Indie Bookstores Tell Us About Their Most Stolen Books
Which volumes walk out the door most often, and why?
Unlike surreptitiously lifting gummy bears from Walmart, the act of stealing a book reveals a lot about the character, or at least the literary tastes, of the thief. I asked indie bookstores to tell us about their most stolen books, and based on their responses, I can say with authority that there are three types of book burglars. There are the counterculturals who think they are sticking it to the man (“the man,” in this case, being a small independent bookstore) by “liberating” books by anti-establishment writers like Kerouac, Vonnegut, and Bukowski. (Ironically, Abbie Hoffman’s Steal This Book did not make this list.) Then there are those too embarrassed to be seen with a self-help book so they hide Sex for Dummies in their shopping bags and scurry out of the store. Next are the cool kids who want a curated Instagram photo of them lounging by the pool with a margarita in hand and a Joan Didion book in the other. They have no real intention of reading their prop, so why pay for Slouching Towards Bethlehem?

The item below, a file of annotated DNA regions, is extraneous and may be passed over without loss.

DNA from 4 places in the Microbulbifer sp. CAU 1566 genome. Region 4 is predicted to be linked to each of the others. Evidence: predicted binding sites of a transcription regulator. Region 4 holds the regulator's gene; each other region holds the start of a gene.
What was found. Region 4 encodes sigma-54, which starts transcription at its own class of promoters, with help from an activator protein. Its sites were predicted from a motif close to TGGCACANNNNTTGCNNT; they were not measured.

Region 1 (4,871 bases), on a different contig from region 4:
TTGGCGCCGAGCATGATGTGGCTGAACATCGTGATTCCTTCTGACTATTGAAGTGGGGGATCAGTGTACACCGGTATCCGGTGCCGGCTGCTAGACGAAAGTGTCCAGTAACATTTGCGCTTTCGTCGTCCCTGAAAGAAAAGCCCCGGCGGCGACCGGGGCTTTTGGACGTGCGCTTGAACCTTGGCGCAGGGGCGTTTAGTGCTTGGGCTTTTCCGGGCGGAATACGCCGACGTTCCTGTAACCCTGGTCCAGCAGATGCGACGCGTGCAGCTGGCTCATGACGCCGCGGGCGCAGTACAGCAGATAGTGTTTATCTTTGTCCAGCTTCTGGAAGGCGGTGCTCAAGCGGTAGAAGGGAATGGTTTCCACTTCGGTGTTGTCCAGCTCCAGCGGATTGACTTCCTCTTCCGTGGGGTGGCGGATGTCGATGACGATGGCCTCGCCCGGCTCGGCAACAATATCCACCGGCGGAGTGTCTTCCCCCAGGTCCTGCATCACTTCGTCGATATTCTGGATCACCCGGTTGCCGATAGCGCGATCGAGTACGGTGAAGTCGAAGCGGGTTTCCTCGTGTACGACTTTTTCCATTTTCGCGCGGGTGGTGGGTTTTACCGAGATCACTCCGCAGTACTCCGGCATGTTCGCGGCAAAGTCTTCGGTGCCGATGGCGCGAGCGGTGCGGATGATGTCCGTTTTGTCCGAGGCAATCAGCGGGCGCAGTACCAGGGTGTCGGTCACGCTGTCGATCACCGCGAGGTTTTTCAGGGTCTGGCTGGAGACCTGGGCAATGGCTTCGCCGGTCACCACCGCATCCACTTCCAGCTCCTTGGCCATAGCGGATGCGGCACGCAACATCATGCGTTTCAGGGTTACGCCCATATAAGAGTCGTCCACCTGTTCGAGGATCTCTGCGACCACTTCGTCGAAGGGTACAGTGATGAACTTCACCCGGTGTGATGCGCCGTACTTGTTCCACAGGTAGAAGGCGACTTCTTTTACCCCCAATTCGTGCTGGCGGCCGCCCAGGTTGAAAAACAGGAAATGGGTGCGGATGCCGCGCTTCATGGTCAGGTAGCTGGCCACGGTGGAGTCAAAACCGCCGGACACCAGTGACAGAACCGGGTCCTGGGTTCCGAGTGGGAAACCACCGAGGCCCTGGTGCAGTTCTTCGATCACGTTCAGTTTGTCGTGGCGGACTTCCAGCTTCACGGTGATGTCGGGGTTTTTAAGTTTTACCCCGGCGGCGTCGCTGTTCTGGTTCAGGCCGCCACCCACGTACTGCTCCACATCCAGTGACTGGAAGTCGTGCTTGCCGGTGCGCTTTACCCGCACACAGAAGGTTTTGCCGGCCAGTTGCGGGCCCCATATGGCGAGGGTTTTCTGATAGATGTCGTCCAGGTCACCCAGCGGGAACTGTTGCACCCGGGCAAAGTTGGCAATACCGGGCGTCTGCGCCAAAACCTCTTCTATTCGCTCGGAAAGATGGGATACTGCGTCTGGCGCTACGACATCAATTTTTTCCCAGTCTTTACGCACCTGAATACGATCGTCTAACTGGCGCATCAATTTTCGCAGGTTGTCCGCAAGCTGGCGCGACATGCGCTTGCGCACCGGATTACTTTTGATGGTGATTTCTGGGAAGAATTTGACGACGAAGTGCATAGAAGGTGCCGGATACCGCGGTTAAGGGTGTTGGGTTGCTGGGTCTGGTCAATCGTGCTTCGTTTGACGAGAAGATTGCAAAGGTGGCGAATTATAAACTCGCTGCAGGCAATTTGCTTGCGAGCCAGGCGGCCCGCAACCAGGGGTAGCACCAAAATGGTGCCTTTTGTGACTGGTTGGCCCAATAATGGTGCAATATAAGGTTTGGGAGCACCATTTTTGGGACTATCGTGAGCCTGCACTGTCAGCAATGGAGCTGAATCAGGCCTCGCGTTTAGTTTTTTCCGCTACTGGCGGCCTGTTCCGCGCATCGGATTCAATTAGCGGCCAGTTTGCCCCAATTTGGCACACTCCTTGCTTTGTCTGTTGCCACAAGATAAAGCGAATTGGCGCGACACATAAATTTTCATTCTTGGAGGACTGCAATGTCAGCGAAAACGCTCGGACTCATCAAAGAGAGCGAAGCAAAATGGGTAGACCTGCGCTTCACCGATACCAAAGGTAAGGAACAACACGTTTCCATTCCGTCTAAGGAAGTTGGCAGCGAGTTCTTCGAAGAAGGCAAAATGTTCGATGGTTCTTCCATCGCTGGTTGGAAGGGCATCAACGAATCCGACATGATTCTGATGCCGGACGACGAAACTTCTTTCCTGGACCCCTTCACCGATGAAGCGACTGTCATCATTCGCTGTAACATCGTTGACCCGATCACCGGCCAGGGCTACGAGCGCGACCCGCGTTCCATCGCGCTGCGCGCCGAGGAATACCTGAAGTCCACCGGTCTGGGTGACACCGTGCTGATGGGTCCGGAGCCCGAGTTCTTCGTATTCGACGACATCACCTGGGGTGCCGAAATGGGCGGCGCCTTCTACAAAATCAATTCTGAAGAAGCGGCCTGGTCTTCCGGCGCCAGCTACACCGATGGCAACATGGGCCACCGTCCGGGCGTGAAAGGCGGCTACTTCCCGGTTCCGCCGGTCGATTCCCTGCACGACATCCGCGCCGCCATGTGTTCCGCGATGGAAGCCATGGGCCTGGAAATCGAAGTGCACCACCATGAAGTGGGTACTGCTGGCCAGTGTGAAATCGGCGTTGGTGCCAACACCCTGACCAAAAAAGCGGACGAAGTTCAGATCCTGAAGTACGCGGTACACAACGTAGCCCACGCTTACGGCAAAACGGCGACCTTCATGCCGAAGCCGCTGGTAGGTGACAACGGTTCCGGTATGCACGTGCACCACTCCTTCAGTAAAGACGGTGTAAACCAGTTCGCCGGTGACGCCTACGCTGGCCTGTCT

P.S.A: Independent bookstores are magical, endangered places. Stealing from these small, often struggling establishments is a mortal sin and the Book Gods will smite you. If you must kidnap books (which you shouldn’t, because libraries exist) then steal from big box stores instead.
Astoria Bookshop, Queens, New York
“Probably Joan Didion’s Slouching Towards Bethlehem, though [Patti Smith’s] Just Kids, all the Bukowski (of course), a lot of Italo Calvino, Roberto Bolano, and believe it or not Sontag’s On Photography are also in the running. I have basically had to stop carrying NYRB titles because they walk out the door. Melville House novellas are nearly as bad.